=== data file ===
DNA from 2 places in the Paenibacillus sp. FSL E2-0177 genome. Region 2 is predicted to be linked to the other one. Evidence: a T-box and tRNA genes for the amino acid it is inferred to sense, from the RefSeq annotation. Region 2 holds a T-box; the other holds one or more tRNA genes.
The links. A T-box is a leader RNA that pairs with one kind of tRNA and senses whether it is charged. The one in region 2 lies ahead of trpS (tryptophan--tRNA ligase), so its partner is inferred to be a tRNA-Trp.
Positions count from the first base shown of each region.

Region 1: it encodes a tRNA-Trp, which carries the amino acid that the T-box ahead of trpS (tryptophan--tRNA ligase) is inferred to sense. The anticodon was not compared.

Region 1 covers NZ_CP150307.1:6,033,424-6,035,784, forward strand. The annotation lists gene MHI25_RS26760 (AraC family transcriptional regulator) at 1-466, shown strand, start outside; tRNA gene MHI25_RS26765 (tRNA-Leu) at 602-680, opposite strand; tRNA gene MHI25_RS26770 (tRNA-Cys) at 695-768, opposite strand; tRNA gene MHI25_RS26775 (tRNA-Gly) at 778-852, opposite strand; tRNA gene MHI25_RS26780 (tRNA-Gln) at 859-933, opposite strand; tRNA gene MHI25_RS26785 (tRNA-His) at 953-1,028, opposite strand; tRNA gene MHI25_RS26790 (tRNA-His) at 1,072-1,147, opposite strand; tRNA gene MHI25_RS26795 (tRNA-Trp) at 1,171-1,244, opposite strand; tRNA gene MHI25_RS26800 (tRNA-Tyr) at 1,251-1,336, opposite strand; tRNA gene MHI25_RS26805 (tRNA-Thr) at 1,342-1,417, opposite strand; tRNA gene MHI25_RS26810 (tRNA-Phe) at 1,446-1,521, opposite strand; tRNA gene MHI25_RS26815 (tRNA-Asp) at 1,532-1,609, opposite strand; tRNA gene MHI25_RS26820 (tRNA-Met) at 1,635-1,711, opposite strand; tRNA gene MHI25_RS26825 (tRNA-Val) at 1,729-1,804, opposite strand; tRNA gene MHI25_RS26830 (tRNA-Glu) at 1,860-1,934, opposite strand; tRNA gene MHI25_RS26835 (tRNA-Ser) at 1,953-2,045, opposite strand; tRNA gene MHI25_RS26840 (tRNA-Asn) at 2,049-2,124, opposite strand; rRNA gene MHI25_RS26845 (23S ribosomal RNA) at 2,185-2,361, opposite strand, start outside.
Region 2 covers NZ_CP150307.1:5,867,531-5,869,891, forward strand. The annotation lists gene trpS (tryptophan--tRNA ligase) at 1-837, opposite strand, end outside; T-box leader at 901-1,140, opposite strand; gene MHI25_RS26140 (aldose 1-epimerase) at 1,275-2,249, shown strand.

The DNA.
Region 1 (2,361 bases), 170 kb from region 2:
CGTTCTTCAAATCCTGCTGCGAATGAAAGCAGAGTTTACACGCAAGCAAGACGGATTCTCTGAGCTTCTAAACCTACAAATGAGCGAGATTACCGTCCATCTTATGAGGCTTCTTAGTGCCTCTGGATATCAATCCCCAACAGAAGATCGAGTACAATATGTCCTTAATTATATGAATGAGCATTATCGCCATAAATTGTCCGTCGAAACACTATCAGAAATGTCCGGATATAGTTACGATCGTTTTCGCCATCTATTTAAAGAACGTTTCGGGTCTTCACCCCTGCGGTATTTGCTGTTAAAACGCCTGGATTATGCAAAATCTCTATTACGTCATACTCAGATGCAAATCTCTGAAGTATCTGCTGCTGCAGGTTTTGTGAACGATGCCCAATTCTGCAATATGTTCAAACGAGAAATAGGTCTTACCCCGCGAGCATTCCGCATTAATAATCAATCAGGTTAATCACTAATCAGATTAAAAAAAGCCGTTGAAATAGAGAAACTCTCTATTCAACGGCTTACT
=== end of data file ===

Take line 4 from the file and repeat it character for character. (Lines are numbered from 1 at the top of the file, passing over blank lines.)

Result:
Region 1: it encodes a tRNA-Trp, which carries the amino acid that the T-box ahead of trpS (tryptophan--tRNA ligase) is inferred to sense. The anticodon was not compared.